How much does it cost to join a Continuing Care Retirement Community?
- Entrance and Buy-in Fees
- Monthly Fees
- Additional Fees
- CCRC Contract Types
- Insurance and CCRCs
- Tips for Paying for a CCRC
Because CCRC costs are not subject to outside regulation, there can be a lot of variation between continuing care retirement communities (CCRCs). A number of factors influence CCRC costs, and understanding these factors can help you determine what you’ll be paying for if you move into a CCRC. While CCRC costs may seem higher than other types of long-term care at first, they can actually be lower overall when spread out over a lifetime.
Did you know, for example, that many nonprofit CCRCs provide financial assistance to qualifying individuals to help pay entrance fees and/or monthly fees? Some nonprofit communities will also subsidize residents who run out of money. Providing financial aid helps these communities maintain their tax exempt status as a charitable organization. Ask about these policies if they are not stated in your contract.
Entrance and Buy-in Fees
Incoming residents pay a one-time, upfront entrance fee upon moving into continuing care. The entrance fee may or may not be fully or partially refundable. Because the entrance fee usually covers your health care costs, it is usually the most significant cost unless there is a buy-in fee. Entrance fees start at as low as $20,000 for a non-purchase (rental) agreement, and buy-in fees weigh in among the most expensive CCRC costs, running up to $500,000 or more depending on the size and location of your unit as well as the community.
Depending on the community you choose, continuing care costs may include a buy-in fee, which is sometimes referred to as an “ownership fee.” Buy-ins are a relatively new option offered mostly at newer CCRCs. Because they involve the purchase of real estate (i.e., you would own your unit), buy-in fees are generally much more expensive than entrance fees. In a buy-in scenario, you would pay for services and health care separately. As an owner, you would be able to sell, will or deed your unit as you would any other type of property, with respect to the CCRC’s established rules. This can be tricky, as a buyer would likely have to meet the community’s eligibility requirements.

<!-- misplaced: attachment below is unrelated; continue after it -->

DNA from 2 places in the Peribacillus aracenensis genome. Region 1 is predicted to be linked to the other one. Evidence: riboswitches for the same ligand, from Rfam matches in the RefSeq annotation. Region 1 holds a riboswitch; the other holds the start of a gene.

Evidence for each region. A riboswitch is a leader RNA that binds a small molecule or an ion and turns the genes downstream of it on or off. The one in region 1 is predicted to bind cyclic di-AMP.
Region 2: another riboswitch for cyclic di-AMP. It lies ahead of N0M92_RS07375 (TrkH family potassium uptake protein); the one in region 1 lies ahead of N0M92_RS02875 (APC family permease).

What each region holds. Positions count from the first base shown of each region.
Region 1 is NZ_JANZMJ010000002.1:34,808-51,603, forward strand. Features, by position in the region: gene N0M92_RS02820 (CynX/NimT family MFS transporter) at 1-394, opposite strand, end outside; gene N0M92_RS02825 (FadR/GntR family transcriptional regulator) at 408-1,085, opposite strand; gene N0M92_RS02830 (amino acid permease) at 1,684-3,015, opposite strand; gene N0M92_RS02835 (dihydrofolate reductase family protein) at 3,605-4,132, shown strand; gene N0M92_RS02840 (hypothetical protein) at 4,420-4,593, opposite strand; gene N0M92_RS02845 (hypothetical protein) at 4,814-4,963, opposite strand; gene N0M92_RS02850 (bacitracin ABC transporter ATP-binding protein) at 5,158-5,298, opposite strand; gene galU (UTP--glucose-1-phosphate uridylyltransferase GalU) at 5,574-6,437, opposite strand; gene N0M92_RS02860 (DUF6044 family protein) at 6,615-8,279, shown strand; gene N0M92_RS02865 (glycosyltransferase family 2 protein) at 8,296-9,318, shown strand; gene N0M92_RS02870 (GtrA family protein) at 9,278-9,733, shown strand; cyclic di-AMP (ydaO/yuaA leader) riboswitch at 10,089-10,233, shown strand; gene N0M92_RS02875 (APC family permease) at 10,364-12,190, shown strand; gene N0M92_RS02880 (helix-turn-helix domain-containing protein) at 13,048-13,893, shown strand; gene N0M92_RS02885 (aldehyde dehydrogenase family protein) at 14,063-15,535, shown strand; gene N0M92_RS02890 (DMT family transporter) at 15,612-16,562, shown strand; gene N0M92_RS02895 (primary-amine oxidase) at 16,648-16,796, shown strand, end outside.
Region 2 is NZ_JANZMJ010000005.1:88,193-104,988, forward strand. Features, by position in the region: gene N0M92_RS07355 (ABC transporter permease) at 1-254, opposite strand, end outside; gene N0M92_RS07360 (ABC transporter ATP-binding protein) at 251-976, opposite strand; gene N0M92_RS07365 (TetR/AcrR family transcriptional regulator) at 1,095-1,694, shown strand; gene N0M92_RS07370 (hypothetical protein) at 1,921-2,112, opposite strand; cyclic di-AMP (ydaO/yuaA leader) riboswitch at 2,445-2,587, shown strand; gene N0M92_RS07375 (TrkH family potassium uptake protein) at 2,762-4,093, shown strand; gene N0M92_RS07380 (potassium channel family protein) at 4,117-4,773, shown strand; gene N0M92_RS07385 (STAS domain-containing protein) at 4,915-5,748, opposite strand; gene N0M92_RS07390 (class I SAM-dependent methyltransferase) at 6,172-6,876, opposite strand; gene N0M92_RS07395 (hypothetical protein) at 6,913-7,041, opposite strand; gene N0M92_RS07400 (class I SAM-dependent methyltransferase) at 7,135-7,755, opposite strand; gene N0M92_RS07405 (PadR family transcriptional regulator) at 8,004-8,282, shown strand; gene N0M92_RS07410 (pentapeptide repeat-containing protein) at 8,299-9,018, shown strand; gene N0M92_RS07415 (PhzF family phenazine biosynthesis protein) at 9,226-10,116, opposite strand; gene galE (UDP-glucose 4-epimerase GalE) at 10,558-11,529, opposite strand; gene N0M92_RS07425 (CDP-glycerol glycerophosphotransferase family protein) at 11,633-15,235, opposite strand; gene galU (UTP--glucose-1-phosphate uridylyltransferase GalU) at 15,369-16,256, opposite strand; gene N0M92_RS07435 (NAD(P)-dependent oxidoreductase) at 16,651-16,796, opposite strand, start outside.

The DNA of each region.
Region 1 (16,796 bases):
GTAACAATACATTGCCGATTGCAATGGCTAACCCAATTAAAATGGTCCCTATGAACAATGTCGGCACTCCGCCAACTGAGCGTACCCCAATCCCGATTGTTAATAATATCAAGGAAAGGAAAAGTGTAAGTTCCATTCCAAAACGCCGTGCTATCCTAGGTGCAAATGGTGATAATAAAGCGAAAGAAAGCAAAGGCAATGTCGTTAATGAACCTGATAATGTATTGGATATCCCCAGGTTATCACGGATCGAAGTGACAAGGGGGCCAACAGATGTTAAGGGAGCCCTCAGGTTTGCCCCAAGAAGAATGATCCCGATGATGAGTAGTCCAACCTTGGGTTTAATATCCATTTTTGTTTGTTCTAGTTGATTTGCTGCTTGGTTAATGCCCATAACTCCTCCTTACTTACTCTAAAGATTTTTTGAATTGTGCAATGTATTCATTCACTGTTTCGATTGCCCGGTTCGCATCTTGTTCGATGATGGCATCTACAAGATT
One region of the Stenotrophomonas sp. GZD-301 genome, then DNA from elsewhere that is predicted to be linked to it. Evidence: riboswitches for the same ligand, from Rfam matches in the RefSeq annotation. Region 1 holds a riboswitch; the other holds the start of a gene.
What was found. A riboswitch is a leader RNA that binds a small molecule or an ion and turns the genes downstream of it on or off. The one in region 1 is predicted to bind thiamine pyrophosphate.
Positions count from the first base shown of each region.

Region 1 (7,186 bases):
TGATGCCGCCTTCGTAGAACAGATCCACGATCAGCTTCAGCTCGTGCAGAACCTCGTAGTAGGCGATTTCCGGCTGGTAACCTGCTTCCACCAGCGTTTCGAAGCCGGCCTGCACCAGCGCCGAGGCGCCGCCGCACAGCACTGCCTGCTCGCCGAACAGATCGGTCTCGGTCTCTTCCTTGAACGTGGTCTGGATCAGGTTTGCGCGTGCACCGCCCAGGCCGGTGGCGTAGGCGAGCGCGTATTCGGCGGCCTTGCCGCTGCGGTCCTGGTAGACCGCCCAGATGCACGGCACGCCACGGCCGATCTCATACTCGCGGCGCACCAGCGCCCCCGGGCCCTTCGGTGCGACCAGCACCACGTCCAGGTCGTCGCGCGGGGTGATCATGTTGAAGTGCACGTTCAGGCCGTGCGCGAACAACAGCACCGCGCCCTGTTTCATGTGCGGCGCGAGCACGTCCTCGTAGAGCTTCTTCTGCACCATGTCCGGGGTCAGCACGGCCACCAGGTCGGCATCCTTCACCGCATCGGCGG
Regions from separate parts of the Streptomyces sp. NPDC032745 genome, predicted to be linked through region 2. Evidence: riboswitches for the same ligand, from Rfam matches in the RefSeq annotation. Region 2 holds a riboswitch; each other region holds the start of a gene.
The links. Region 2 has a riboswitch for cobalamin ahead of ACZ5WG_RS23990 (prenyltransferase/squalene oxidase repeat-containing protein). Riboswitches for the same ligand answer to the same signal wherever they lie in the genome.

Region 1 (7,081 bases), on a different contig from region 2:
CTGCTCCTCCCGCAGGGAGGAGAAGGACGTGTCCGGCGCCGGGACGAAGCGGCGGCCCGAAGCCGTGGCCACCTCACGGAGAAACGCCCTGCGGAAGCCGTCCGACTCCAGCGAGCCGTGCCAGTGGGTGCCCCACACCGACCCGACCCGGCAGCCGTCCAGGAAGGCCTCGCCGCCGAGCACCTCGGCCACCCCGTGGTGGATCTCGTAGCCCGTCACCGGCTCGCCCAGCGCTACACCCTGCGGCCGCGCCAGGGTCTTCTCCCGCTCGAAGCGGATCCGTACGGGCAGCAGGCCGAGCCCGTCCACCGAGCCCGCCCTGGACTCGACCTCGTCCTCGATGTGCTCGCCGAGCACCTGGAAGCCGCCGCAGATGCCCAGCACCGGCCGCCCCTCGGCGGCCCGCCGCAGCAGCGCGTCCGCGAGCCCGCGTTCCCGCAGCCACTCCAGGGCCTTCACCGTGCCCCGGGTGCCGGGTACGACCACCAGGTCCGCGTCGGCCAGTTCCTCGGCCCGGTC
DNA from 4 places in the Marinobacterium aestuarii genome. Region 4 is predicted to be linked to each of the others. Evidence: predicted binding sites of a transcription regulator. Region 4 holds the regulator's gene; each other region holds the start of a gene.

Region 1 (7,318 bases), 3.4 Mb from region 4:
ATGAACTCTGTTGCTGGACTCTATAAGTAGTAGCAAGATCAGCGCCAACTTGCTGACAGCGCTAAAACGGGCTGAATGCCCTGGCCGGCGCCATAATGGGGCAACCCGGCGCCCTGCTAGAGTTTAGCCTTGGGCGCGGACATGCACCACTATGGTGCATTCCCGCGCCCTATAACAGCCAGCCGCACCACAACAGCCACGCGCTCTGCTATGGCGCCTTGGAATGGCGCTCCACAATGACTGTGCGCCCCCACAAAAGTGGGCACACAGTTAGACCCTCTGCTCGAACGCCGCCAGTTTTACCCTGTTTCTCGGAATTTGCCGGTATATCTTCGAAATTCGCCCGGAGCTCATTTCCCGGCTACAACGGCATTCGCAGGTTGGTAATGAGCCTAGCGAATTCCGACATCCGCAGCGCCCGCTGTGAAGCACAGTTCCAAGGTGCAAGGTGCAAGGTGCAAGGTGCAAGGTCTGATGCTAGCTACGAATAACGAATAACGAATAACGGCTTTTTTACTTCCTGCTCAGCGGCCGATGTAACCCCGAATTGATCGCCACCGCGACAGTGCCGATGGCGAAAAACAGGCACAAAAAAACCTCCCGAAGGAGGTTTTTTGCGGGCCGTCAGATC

CCRC costs can vary greatly depending upon the cost structure. Monthly fees can be as low as $500 at some communities, escalating up to $3,000 or more depending on your contract type and service plan.
Monthly fees cover continuing care costs like housing and sometimes include health care services. Expect periodic fee increases that keep pace with inflation. Also expect an increase in monthly fees as you move between housing components or levels of care—from assisted living to skilled nursing—for example.
Some CCRCs offer a pay-as-you-go option in which you would pay only monthly fees. This is essentially a month-to-month rental option, and has the potential to be very expensive if you require health care (for which you have not prepaid with an entrance fee) down the road.
Avoid hidden continuing care costs by finding out which services will be available to you and at what cost. Start by asking about the things that are not included in your contract. These could include health care, personal assistance with daily living activities, meal plans, housekeeping and beautician services, transportation and more. Identify all services which may incur additional fees before signing your contract. How much will they cost? Miscellaneous continuing care costs that you may also want to plan for include fees for: